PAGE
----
DENVER – Despite new figures that show Colorado’s marijuana sales topped $1 billion for the first time ever last year, there is some concern in the state over what could happen to the burgeoning business under new U.S. Attorney General Jeff Sessions.
Sessions is on record in the past saying that “Good people don’t smoke marijuana” and that “marijuana is not the kind of thing that ought to be legalized” and that it is “a very real danger.”
The Obama administration allowed states to operate medical and recreational marijuana business without much federal intervention, despite the plant still being classified as a Schedule I drug by the Drug Enforcement Administration.
Some marijuana dispensary owners and cannabis growers in Colorado have expressed concern that Sessions and the Trump administration may try to stifle the industry after Sessions said he would “review and evaluate” the rule encouraging the federal government to stay out of state marijuana industries.
But it remains unknown exactly how they will treat marijuana.
Eight states have now legalized recreational marijuana and 29 states allow medical marijuana, but Colorado has been the frontrunner in the industry since its voters approved medical marijuana in 2000 and recreational marijuana in 2012.
The recreational industry went active in 2014 and has brought in hundreds of millions of dollars to Colorado each year until 2016, when the state sold $875 million of recreational pot and $438 million of medical marijuana.
The state brought in nearly $200 million in revenue off the 2016 sales, much of which goes to school construction projects and public health initiatives.
But if the federal government were to clamp down on marijuana once again, it could be devastating for Colorado, according to people who work in the industry and Colorado politicians.
“I absolutely believe that the dismantling of cannabis in Colorado would cause a recession,” said Kristi Kelly, the Executive Director of the Marijuana Industry Group.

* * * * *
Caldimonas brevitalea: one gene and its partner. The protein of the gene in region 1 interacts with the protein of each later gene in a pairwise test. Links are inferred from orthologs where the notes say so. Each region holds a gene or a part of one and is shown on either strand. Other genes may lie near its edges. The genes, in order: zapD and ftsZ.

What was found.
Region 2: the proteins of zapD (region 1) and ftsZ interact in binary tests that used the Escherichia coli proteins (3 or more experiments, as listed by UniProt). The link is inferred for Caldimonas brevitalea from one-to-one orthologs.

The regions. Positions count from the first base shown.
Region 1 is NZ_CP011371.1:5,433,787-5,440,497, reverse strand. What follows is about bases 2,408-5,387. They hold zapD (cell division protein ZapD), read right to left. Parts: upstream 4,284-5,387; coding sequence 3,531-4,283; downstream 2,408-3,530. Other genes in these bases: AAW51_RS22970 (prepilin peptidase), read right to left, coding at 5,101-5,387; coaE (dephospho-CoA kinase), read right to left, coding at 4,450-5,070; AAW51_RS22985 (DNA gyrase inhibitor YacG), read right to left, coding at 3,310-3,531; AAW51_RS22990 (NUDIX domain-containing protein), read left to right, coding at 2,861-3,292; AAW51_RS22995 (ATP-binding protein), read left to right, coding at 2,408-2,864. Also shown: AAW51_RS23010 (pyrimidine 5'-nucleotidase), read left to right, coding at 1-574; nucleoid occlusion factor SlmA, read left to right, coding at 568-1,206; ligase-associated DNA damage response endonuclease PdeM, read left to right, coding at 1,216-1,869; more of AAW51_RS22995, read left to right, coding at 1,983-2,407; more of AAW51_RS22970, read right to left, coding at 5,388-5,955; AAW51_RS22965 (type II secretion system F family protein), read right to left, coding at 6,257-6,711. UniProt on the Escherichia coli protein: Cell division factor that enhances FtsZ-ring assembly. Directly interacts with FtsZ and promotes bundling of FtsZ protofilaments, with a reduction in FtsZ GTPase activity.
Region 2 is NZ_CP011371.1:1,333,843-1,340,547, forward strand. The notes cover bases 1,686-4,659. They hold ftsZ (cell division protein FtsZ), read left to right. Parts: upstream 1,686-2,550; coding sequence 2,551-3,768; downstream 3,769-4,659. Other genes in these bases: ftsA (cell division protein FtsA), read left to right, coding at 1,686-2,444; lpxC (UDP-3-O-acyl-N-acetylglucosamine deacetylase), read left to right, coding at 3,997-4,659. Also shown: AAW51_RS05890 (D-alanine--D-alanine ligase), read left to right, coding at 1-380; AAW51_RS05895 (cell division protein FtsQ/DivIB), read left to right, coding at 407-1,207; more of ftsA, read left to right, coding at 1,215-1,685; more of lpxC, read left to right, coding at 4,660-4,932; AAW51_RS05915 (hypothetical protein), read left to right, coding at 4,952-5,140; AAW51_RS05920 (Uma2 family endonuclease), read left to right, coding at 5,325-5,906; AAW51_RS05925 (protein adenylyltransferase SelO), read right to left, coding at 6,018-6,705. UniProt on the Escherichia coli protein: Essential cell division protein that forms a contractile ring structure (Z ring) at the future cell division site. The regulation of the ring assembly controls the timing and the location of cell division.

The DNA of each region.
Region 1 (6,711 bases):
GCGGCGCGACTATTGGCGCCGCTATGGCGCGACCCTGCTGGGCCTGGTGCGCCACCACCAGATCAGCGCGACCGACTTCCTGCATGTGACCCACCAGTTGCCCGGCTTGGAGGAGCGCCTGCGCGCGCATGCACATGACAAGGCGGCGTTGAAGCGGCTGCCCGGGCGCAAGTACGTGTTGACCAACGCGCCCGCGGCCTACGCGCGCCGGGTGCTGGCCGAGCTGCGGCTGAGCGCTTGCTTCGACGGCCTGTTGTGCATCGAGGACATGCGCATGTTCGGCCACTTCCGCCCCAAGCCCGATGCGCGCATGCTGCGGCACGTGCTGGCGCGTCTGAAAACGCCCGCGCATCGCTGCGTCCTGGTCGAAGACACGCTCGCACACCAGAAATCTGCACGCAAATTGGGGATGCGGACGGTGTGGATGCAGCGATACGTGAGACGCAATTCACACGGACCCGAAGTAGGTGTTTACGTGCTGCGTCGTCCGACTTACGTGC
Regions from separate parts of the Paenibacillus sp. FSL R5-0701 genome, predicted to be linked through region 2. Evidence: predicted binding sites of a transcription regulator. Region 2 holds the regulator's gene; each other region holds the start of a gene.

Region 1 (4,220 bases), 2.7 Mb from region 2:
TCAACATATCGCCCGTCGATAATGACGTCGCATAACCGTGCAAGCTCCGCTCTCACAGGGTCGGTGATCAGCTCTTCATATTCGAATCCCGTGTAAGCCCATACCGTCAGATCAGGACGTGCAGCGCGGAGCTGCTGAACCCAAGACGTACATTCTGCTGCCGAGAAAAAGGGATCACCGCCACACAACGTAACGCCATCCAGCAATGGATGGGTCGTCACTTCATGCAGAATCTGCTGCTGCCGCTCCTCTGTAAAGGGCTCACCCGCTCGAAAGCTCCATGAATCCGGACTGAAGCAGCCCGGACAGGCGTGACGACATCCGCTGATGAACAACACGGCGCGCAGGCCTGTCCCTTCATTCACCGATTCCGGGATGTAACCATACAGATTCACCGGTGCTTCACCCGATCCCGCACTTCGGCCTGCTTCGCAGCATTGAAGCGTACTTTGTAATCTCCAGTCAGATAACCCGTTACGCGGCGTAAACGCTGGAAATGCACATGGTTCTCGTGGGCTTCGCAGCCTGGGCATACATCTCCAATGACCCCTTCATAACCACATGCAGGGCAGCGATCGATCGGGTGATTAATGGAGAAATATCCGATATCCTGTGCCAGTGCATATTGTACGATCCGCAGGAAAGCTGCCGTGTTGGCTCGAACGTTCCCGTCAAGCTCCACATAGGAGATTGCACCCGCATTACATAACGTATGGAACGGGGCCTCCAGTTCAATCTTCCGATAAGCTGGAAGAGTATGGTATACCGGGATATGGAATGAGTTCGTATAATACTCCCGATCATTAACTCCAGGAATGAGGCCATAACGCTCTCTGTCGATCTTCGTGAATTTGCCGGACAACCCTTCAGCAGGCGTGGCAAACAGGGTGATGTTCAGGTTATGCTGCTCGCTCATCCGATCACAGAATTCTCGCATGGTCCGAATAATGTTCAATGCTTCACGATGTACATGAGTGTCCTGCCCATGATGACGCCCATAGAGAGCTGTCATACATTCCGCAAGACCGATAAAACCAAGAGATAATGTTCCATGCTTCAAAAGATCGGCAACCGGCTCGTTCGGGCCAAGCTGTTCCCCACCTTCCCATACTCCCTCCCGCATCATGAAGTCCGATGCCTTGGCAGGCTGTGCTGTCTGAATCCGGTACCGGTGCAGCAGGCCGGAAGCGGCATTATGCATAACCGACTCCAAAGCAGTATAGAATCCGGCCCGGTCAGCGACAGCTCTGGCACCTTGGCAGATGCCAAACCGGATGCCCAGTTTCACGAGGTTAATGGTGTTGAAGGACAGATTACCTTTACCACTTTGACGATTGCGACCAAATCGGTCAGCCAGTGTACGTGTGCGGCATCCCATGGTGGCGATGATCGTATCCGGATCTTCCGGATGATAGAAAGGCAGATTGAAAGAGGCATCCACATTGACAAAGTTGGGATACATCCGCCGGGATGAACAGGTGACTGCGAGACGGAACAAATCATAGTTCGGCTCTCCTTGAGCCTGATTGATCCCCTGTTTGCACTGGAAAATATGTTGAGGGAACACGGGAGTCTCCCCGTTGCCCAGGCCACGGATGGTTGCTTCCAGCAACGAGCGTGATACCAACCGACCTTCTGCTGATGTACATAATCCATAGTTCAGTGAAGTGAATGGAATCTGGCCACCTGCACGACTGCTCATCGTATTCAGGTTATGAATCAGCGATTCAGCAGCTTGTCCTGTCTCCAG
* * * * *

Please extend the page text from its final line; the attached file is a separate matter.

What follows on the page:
She says that Colorado has implemented a successful program that other states are modeling, and that any disruptions in the industry would be catastrophic.
“The economics of this are huge in Colorado,” Kelly said. “There is a billion-dollar economic impact in Colorado, which is directly attributable or affiliated with the cannabis industry, so that equates to 20,000 people licensed in trade.”
She says that the cannabis tourism in Colorado and extra taxes have added to Colorado’s boom in recent years and undermined the black market for marijuana.
Denver dispensary owner Brian Ruden, who owns seven Starbuds shops in the city, says he and others in the industry are concerned about the economic impact a shutdown of the state’s industry would have as well.
“Everyone in the industry is concerned,” Ruden said. “[Sessions] could possibly send a letter to all the state governors and say, ‘Get rid of the marijuana in your states or we’ll take action.”
Both he and Kelly noted that since the industry has become so engrained in Colorado, the domino effect a shutdown would have on jobs could be far-ranging.
“There are thousands and thousands of jobs that rely on the marijuana industry indirectly,” Ruden said. “Electricians, plumbers, warehouse space – all things are impacted by the industry.”
And despite the record-high pot sales last year, the Colorado Gov. John Hickenlooper has discussed possibly raising the state special sales tax on marijuana in order to bridge a state budget gap created by the Gallagher Amendment, which checks the differences between residential and non-residential property tax revenues.
The current special sales tax sits at 10 percent, but is set to fall to 8 percent on July 1 should the Legislature not pass the requested changes.